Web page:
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Sitting in the Flames

Vietnam vet helps others find peace

John DeVore, Ph.D., learned meditation to help overcome post traumatic stress.

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Post traumatic stress is nothing new. After World War I ended in 1918, returning British and American soldiers began exhibiting troubling symptoms such as confusion and nightmares. The condition, labeled by the soldiers themselves as shell shock, was "often attributed to cowardice or malingering," according to the American Psychological Association.  The term "Post traumatic stress disorder" wasn't recognized by the Diagnostic and Statistical Manual of Mental Disorders - the DSM - until 1980.

Since then, the medical and military communities have examined ways to address PTSD - defined by the APA as "an anxiety problem that develops in some people after extremely traumatic events such as combat, crime, an accident or natural disaster." Symptoms include nightmares, severe, often debilitating anxiety, flashbacks, avoiding talking or thinking about the traumatic event, anger and more.   

Medication, therapy, behavior modification, service dogs - there have been several successful ways to learn to live with, and overcome, PTSD.

John DeVore, Ph.D., a West Point graduate and Vietnam vet who was stationed on Fort Lewis in 1967 and 68, says it was contemplation, reflection and meditation that allowed him to finally conquer his PTSD. His 2014 book, Sitting in the Flames: Uncovering Fearlessness to Help Others, discusses this path to healing.

DeVore's journey started, strangely enough, as a way to improve his bowling game.

"My average had peaked, so I was looking to be able to go to the next step," he said.

He happened upon a book by the Dalai Lama that mentioned the Naropa Institute in Boulder, Colorado, near DeVore's home.

Not long after, DeVore traveled to the institute to learn to meditate. He studied for three years.

"The key is that we all need to find some way, some tool, to quiet the mind," DeVore explained. "What worked for me was to be able to go to the breath and connect."

But conquering post traumatic stress goes much deeper than learning to connect mind, breath and body.

"Another tool is what I call contemplation," Devore said. "This shows up in three pieces - you have to know some stuff, for example. I needed to know there was such a thing called post traumatic stress syndrome. The second piece is that we need to reflect on that. Once we know something, we need to kick it around. How does this really fit for me? I had this trauma when I heard a baby crying at the bottom of a well. Where does that fit for me?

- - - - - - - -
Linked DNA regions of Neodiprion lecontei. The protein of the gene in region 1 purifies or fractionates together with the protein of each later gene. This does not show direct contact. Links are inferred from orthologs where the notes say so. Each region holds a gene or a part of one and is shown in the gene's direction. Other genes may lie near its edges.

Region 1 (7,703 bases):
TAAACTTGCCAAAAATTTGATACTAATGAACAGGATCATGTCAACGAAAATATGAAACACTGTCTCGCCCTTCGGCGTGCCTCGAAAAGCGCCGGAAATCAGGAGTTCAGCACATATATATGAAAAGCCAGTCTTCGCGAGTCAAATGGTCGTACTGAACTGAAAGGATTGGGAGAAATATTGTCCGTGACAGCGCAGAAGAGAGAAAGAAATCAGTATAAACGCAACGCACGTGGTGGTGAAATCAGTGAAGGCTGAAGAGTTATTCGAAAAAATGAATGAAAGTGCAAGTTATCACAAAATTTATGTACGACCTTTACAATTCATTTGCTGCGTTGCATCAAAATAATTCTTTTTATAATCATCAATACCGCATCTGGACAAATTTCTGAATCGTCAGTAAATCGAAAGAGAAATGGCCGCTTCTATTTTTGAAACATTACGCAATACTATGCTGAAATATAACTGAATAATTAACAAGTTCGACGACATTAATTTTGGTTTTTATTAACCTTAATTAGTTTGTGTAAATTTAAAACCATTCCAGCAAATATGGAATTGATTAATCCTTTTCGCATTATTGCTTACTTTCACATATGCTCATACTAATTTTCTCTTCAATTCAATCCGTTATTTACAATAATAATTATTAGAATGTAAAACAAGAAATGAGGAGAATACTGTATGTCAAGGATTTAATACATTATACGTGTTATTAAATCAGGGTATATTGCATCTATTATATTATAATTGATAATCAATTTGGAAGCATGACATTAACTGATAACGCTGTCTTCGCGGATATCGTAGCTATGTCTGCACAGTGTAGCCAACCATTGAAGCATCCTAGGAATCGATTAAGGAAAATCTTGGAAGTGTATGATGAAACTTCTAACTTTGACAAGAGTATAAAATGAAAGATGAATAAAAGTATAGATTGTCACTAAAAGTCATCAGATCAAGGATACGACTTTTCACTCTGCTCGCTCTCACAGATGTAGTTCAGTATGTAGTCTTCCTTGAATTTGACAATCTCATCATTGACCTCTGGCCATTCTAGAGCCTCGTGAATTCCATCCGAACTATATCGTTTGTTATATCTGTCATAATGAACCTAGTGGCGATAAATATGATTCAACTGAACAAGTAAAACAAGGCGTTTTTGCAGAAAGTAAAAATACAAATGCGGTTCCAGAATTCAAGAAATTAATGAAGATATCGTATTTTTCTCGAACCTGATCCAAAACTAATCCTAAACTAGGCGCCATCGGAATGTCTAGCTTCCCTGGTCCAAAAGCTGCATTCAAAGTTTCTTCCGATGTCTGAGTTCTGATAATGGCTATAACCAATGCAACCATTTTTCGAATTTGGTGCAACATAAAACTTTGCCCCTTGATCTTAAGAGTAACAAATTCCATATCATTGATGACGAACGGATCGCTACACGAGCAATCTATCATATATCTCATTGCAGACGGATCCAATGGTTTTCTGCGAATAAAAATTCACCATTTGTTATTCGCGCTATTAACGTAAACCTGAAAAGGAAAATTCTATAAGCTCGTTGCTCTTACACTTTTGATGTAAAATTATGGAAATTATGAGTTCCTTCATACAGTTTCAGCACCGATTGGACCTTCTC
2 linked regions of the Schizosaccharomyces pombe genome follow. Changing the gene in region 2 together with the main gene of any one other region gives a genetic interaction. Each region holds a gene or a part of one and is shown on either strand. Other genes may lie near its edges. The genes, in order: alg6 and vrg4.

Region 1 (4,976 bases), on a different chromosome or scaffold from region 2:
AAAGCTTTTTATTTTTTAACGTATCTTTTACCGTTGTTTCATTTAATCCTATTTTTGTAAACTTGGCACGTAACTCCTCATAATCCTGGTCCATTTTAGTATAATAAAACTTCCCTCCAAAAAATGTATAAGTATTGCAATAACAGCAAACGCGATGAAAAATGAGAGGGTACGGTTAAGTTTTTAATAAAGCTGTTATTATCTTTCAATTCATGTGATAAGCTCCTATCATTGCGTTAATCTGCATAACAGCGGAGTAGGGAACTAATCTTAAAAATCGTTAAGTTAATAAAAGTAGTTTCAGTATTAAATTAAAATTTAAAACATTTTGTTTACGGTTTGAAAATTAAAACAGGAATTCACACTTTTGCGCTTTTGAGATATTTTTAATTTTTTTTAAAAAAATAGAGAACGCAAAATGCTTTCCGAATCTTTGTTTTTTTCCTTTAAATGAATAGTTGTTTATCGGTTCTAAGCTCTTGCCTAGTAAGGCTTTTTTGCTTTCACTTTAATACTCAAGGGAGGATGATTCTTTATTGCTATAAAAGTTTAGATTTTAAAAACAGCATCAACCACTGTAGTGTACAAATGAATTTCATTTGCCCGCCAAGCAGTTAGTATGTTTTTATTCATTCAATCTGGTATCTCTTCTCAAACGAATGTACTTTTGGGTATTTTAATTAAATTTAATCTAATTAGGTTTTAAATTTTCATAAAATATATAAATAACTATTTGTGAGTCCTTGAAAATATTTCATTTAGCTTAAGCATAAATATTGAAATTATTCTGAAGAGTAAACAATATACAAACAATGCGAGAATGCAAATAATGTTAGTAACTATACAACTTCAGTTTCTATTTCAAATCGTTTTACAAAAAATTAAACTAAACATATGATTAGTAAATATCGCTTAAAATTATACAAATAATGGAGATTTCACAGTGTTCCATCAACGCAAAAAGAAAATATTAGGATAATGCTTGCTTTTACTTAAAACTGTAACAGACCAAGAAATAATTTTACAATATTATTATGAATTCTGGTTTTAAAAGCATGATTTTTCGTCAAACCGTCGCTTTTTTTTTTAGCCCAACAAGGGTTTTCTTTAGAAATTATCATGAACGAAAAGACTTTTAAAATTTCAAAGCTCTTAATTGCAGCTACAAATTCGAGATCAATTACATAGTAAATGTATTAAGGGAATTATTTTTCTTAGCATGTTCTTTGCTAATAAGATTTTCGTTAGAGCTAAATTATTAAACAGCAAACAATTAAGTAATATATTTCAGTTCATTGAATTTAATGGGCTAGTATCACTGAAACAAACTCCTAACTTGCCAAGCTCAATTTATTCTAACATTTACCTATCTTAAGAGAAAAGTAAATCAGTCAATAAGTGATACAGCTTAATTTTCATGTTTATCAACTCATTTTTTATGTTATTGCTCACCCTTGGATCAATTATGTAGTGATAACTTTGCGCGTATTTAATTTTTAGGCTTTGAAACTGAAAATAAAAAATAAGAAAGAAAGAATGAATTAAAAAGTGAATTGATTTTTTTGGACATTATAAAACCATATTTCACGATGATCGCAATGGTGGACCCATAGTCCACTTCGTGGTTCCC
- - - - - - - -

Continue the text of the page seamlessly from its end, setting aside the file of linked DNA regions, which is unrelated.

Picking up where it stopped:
"The next piece is that you just have to sit with it, and that's where the concept of meditation becomes critical."

It was during a class called "Spiritual Models of Social Action" at Naropa that DeVore started his own process of contemplation and reflection.

Assigned to write a reflective paper, DeVore needed to "go back and visit my experiences, whether I liked it or not," he said. "I had pushed it away. I didn't want to talk about it."

Forced to, he reflected on the difference between the heroics of war and the actual experience. "There's a huge paradox," he said. "There's a rallying point around heroics and ego as opposed to when you actually get in the bombs, and the bullets start to fly. There's a lot of fear there. The ego does not like fear. That, for me, was the most dramatic piece."

This revelation opened the door for DeVore's own healing - and he says it can be a way for others with PTSD to find peace as well.

It's the process of sitting in the flames - allowing yourself to feel pain and reflect on your trauma - that is essential to the healing process, DeVore said. For those with PTSD, this may be thinking about things they have struggled to avoid.

"You are able to go back to your own history," he said. "There's some energy, and some creativity and artistry starts to evolve, and the pain quiets. The creative spirit is unleashed to create the life you really want as opposed to reliving the trauma you've had in the past."

Though the pain never totally goes away, "it just becomes another experience that you've had," DeVore added. "The scars of war tell you about yourself as part of your story, but they don't dictate your life."

For more information or to order Sitting in the Flames, visit The book is also available on Amazon.

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